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From Nick Grigoriev <>
Subject Re: Spark AQE Post-Shuffle partitions coalesce don't work as expected, and even make data skew in some partitions. Need help to debug issue.
Date Mon, 05 Jul 2021 10:07:32 GMT
Hi Mich,

Thanks for quick response.

1. No, I use Batch query with fixed start and end offset.
2. Yes, My message in Kafkas(json format) can have really big difference in size from 1kb
to 9kb. And even when I transform JSON to flat Spark SQL row it still can has different size.
3. I have two stages:  `from_json` function to create a nested StructType(Spark SQL Row),
some spark sql functions(only on row level, no aggregation or join)to transform NESTED to
4. I write it in my mail: 
4.1 I use spark confidence to enable AQE: 
> ```
>     "spark.sql.adaptive.enabled" -> "true",
>     "spark.sql.adaptive.coalescePartitions.enabled" -> "true",
>     "spark.sql.adaptive.advisoryPartitionSizeInBytes" -> "256mb",
>     "spark.sql.adaptive.coalescePartitions.minPartitionNum" -> "1",
>     "spark.sql.adaptive.coalescePartitions.initialPartitionNum" -> "20000"
> ```
4.2 To debugging and adding custom logs ->  I create custom Physical Plan optimisation.
      This optimisation is 99% copy of Spark built in Rule. But with additional log and force
apply to any RangeRepartiton node.
Code snippet
> So I start to debug the issue, but AQE don't have enough logs on the input and output
> `ShufflePartitionsUtil.coalescePartitions`.
> That why I rewrite my query to repartitionByRange.sortWithingPartitoins. And [fork Physical
Plan optimization with additional logging][1].
5. This mean that when I don’t enable AQE, My partitions has much better distribution than
with it. 
    Actually in my specific case my rangeRepartiton give good distribution in records(rows),
but because records size are very uneven.
   Mean that number of records in partitions are near the same, but size in bytes have a big
difference. Up to 10 times. Because some records size can be too big.
   And when I enable AQE, Some partitions became even bigger up to 200 times bigger. So coalesce
some how create very big partitions.
   And even records(rows) number became uneven.

There are a lot of details, because issue is very strange. And it’s pretty hard to understand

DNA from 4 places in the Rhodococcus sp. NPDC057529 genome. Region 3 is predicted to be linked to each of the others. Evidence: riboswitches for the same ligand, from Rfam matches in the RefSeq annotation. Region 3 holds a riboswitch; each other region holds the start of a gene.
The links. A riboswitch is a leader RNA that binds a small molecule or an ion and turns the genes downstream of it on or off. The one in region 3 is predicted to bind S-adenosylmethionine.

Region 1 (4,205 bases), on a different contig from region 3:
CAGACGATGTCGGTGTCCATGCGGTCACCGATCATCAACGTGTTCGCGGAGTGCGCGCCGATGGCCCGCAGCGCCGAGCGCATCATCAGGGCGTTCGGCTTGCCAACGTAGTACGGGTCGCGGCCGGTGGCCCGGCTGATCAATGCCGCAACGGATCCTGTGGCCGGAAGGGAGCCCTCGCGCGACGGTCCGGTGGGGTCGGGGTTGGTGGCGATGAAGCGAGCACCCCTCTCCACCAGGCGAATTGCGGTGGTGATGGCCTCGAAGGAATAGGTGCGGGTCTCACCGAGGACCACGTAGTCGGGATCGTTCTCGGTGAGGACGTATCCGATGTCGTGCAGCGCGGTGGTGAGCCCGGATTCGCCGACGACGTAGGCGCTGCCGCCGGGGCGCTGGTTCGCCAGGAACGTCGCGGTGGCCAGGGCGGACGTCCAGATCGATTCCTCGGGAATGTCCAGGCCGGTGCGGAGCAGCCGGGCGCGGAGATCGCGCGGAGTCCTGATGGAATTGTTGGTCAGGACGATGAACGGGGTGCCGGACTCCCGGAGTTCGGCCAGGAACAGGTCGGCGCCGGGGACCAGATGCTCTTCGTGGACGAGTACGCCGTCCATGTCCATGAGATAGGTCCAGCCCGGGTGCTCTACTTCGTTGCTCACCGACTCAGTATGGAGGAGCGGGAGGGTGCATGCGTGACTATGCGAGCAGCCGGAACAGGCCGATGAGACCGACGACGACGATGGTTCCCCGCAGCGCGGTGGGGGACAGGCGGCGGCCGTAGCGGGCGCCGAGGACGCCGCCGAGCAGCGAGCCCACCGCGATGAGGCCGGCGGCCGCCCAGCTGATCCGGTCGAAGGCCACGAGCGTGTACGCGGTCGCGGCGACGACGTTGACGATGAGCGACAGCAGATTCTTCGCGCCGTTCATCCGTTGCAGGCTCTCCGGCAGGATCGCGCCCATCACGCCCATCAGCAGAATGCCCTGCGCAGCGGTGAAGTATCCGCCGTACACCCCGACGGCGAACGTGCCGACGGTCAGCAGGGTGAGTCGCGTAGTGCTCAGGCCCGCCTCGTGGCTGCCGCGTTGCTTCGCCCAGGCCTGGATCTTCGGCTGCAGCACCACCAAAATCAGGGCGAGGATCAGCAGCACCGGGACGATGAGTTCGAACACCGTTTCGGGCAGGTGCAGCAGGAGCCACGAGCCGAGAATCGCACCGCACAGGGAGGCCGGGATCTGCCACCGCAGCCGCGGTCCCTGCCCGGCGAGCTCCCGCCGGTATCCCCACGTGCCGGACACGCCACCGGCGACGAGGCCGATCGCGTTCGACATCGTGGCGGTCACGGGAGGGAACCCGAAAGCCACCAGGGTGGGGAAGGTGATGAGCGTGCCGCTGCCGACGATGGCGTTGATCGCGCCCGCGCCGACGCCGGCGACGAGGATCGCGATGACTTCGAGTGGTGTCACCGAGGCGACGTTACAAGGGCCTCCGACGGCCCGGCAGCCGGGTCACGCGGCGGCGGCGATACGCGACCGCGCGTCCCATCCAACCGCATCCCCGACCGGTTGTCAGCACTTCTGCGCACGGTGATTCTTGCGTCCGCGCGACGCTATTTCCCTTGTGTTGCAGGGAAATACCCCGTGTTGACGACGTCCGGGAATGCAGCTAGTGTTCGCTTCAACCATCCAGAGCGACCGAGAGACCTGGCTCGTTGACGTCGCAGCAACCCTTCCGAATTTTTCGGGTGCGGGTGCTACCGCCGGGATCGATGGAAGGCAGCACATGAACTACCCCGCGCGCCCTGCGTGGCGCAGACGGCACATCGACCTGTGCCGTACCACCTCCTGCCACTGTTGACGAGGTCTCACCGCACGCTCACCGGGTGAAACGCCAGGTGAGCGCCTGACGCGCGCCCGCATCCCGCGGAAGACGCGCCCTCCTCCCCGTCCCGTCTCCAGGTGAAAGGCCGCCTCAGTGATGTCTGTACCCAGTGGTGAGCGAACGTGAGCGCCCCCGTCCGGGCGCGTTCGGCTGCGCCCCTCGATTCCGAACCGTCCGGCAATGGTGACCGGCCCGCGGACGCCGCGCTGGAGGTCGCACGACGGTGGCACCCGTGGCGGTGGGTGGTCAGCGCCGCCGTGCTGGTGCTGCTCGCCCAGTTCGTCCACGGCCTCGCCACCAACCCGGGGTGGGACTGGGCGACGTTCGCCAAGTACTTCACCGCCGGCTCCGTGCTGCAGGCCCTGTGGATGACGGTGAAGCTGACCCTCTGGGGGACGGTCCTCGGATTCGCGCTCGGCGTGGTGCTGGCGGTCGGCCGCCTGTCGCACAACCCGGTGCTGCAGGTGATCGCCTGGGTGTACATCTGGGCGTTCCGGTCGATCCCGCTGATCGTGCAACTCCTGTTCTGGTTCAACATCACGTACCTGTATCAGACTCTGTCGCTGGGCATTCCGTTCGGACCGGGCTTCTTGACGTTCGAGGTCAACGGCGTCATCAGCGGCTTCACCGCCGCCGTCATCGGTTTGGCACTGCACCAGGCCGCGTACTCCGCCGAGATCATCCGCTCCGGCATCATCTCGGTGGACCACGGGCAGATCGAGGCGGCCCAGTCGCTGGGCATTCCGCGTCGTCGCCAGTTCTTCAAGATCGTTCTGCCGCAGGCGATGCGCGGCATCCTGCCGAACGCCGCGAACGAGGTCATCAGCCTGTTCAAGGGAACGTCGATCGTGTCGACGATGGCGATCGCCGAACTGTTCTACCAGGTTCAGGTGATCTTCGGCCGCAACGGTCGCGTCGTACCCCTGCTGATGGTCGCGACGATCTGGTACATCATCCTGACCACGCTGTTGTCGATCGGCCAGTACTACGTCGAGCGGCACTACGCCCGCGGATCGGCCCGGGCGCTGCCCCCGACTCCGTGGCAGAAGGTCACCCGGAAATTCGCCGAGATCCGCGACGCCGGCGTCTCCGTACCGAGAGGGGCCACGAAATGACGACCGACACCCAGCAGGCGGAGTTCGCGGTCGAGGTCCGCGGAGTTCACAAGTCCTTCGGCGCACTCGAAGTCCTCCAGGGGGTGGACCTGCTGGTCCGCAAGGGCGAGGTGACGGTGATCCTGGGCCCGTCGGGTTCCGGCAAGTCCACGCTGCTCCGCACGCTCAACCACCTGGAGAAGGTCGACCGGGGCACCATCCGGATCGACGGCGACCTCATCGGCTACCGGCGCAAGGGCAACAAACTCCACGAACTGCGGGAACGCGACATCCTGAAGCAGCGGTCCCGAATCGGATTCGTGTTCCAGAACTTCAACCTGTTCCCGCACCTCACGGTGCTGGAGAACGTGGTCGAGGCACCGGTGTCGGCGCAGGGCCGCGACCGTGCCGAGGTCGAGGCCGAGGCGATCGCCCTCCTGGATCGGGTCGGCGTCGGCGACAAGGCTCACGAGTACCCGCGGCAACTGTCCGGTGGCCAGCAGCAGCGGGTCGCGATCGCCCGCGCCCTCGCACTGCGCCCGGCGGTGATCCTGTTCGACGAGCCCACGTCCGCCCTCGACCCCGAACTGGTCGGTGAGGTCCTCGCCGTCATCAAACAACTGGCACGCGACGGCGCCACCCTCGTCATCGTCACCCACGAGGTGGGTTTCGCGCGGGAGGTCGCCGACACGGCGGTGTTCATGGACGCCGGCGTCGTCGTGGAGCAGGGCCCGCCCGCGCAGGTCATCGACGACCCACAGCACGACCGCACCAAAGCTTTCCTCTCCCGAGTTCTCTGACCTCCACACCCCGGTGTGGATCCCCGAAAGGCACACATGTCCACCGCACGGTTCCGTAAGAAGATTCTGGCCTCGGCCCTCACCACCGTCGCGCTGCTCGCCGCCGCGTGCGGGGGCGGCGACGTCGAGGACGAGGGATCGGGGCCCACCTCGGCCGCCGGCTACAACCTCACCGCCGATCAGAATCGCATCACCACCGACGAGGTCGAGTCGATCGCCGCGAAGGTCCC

an real issue.
I assume problem in MapOutputStatistics which used as input of coalesce functions.
But I am not sure, so I split all my debug way into step and put it in mail.

Another issue, that I don’t have a public dataset where I can reproduce this issue, right
And I can’t publish my current dataset out of company, because if privacy.

> On 4 Jul 2021, at 16:44, Mich Talebzadeh <> wrote:
> Hi Nick,
> I looked at both this thread and your SO question.
> Trying to understand
> You are reading through Kafka via Spark structured streaming.
> Your messages from Kafka are not uniform, meaning you may get variable record size in
each window. 
> How are you processing these messages
> Have you run this without AQE? AQE by default is turned off.
> You stated ".. This state of things is much worse than without AEQ", why is that?
> It sounds like a lot is packed in your thread so trying to understand the base issue
and the main fundamental problem
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> On Sun, 4 Jul 2021 at 14:13, Nick Grigoriev < <>>
> I have ask this question on stack overflow, but it look to complex for Q/A resource.
> So I want ask for help here.
> I use global sort on my spark DF, and when I enable AQE and post-shuffle coalesce, my
partitions after sort operation become even worse distributed than before. 
> ```
>     "spark.sql.adaptive.enabled" -> "true",
>     "spark.sql.adaptive.coalescePartitions.enabled" -> "true",
>     "spark.sql.adaptive.advisoryPartitionSizeInBytes" -> "256mb",
>     "spark.sql.adaptive.coalescePartitions.minPartitionNum" -> "1",
>     "spark.sql.adaptive.coalescePartitions.initialPartitionNum" -> "20000"
> ```
> My query, on high level, looks:
> ```spark
> .readFromKafka
> .deserializeJsonToRow
> .cache
> .sort(const_part, column which can cause skew, some salt columns)
> .writeToS3
> ```
>  1. column which can cause skew -> yes my data is not well distributed, that's why